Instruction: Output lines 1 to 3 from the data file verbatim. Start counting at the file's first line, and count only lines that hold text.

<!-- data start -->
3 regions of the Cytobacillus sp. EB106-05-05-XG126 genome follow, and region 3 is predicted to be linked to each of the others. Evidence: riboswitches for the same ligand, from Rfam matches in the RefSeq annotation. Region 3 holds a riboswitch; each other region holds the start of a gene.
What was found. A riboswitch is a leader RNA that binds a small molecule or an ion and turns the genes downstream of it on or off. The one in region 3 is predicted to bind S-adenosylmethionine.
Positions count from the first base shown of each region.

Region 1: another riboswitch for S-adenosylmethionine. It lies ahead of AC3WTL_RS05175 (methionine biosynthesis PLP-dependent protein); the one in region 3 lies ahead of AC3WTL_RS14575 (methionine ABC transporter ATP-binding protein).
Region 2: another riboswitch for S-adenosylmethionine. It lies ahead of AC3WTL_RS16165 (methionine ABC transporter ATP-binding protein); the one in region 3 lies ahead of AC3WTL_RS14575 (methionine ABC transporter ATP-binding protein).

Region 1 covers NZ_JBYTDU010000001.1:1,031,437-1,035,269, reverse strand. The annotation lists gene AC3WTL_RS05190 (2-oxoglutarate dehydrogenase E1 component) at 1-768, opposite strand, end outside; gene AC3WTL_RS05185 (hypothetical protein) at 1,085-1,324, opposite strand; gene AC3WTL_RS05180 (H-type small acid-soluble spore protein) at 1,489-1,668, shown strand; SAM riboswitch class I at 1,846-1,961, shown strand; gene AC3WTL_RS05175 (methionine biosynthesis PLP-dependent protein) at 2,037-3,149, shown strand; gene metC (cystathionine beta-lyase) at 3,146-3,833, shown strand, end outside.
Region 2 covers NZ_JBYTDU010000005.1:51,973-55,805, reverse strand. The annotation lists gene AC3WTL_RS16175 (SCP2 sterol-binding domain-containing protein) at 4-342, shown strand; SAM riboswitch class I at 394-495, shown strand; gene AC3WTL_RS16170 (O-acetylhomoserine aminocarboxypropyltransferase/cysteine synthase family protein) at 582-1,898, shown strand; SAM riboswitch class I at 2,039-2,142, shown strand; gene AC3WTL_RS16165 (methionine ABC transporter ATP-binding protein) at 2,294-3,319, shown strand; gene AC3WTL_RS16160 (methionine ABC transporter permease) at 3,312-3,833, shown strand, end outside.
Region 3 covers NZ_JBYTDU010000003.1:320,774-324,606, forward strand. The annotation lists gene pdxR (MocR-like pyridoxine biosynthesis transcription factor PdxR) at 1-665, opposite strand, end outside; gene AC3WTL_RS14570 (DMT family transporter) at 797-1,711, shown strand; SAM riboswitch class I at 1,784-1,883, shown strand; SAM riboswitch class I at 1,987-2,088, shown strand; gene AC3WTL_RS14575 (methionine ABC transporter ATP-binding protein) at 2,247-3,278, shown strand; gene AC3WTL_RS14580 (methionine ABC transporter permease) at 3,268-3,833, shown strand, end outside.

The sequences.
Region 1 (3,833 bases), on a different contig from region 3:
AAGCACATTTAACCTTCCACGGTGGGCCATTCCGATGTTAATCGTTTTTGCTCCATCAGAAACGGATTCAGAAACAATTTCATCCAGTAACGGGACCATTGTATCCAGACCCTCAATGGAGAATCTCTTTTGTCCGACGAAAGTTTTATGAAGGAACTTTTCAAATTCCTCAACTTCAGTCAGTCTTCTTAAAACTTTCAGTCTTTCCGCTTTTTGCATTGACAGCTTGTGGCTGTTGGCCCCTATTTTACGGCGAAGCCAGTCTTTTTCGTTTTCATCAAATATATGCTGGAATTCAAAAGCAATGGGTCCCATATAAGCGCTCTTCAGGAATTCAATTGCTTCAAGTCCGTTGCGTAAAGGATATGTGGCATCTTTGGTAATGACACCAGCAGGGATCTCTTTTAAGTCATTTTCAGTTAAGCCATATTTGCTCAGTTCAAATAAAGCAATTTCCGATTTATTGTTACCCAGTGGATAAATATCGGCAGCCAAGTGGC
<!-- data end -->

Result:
3 regions of the Cytobacillus sp. EB106-05-05-XG126 genome follow, and region 3 is predicted to be linked to each of the others. Evidence: riboswitches for the same ligand, from Rfam matches in the RefSeq annotation. Region 3 holds a riboswitch; each other region holds the start of a gene.
What was found. A riboswitch is a leader RNA that binds a small molecule or an ion and turns the genes downstream of it on or off. The one in region 3 is predicted to bind S-adenosylmethionine.
Positions count from the first base shown of each region.